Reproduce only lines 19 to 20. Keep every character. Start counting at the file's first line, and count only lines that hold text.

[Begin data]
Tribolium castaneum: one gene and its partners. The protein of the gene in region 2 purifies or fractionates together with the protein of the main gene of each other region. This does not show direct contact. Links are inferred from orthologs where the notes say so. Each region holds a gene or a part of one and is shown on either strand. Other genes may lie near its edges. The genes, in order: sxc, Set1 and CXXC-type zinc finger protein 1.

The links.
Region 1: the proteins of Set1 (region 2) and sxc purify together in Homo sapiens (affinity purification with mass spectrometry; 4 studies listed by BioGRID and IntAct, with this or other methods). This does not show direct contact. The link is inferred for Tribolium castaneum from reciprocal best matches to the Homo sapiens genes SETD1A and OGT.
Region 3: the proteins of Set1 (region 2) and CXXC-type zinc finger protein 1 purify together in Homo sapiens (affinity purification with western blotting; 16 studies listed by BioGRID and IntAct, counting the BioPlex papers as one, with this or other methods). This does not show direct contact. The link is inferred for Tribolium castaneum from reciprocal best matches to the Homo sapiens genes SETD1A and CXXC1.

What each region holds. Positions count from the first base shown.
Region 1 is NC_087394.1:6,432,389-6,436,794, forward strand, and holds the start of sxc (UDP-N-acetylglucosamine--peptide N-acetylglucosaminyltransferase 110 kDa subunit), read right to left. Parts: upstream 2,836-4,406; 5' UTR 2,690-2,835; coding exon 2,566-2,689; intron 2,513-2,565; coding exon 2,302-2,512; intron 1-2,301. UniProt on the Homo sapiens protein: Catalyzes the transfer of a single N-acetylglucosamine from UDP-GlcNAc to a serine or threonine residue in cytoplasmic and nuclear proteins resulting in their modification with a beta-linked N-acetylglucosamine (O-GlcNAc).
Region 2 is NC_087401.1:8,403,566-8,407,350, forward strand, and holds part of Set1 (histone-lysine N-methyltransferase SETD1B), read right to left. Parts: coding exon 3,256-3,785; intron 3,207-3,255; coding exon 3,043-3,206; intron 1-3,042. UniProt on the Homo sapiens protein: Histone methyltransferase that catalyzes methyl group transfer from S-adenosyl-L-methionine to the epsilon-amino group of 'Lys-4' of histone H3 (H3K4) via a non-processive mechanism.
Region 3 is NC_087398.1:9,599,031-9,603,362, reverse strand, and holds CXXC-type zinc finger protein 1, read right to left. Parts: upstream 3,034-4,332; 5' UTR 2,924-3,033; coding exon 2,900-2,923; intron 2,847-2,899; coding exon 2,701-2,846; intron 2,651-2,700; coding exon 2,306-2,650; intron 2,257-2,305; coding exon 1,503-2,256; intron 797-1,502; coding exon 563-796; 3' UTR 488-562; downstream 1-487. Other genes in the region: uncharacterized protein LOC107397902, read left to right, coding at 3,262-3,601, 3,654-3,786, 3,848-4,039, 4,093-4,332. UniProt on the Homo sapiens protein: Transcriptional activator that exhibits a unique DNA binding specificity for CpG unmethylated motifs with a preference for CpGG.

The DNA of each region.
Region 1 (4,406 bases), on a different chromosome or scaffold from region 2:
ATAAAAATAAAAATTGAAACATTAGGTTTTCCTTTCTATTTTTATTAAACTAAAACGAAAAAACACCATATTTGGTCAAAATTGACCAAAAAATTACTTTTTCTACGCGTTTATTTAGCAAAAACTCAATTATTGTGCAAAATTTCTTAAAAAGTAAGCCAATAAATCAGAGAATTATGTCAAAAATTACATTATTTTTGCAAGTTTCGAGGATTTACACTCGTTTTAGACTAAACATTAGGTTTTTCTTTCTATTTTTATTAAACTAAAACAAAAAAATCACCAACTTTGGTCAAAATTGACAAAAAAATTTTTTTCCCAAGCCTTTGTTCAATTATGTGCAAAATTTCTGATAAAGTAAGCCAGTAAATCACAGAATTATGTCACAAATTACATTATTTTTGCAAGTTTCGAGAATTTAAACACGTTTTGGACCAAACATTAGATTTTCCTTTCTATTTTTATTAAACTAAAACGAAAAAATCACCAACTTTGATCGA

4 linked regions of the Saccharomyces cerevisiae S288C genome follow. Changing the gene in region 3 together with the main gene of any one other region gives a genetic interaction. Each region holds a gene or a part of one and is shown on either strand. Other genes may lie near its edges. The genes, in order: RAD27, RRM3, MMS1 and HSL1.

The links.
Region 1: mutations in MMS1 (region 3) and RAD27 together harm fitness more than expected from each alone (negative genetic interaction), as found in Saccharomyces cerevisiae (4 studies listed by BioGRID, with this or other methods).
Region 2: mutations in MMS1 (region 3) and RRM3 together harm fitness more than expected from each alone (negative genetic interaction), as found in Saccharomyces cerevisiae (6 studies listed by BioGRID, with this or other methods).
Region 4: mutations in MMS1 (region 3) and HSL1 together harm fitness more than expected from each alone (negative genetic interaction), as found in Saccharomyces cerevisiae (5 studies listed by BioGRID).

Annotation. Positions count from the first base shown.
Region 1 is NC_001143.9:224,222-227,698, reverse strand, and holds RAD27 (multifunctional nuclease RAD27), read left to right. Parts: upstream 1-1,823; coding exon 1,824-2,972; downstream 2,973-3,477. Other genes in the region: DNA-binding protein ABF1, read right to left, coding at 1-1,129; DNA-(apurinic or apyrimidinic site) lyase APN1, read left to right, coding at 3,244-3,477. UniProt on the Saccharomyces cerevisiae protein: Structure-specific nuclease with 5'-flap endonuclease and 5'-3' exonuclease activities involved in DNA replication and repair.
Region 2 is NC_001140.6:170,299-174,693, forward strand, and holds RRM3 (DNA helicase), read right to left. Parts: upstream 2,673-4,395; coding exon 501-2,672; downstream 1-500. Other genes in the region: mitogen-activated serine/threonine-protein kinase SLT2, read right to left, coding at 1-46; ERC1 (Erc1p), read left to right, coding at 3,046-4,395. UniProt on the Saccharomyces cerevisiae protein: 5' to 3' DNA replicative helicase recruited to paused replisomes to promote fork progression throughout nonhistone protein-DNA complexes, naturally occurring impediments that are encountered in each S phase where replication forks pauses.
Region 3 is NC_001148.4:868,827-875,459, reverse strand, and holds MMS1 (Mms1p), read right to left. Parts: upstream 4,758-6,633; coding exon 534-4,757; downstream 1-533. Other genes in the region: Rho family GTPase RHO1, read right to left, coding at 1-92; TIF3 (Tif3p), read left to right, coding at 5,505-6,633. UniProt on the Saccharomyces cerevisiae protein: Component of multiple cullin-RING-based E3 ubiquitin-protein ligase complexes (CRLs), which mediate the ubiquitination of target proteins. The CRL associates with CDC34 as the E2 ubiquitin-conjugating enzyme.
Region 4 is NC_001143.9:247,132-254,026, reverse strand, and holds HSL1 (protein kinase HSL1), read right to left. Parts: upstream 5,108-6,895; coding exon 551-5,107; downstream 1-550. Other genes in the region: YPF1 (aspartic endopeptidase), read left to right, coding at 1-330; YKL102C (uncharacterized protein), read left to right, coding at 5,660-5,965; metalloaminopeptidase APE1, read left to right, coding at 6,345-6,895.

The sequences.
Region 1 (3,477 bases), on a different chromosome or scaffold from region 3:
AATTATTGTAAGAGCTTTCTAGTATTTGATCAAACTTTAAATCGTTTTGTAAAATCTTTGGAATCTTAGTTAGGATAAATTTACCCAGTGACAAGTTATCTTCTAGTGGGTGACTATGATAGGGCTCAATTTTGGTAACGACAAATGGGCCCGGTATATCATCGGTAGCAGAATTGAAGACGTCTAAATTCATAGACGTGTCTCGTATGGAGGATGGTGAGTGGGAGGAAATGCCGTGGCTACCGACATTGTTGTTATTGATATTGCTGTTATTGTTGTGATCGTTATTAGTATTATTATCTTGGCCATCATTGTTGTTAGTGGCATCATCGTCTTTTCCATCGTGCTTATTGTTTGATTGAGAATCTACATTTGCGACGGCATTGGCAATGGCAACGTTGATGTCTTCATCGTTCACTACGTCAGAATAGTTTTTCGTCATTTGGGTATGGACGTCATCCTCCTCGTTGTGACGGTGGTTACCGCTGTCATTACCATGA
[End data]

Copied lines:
Region 2 is NC_001140.6:170,299-174,693, forward strand, and holds RRM3 (DNA helicase), read right to left. Parts: upstream 2,673-4,395; coding exon 501-2,672; downstream 1-500. Other genes in the region: mitogen-activated serine/threonine-protein kinase SLT2, read right to left, coding at 1-46; ERC1 (Erc1p), read left to right, coding at 3,046-4,395. UniProt on the Saccharomyces cerevisiae protein: 5' to 3' DNA replicative helicase recruited to paused replisomes to promote fork progression throughout nonhistone protein-DNA complexes, naturally occurring impediments that are encountered in each S phase where replication forks pauses.
Region 3 is NC_001148.4:868,827-875,459, reverse strand, and holds MMS1 (Mms1p), read right to left. Parts: upstream 4,758-6,633; coding exon 534-4,757; downstream 1-533. Other genes in the region: Rho family GTPase RHO1, read right to left, coding at 1-92; TIF3 (Tif3p), read left to right, coding at 5,505-6,633. UniProt on the Saccharomyces cerevisiae protein: Component of multiple cullin-RING-based E3 ubiquitin-protein ligase complexes (CRLs), which mediate the ubiquitination of target proteins. The CRL associates with CDC34 as the E2 ubiquitin-conjugating enzyme.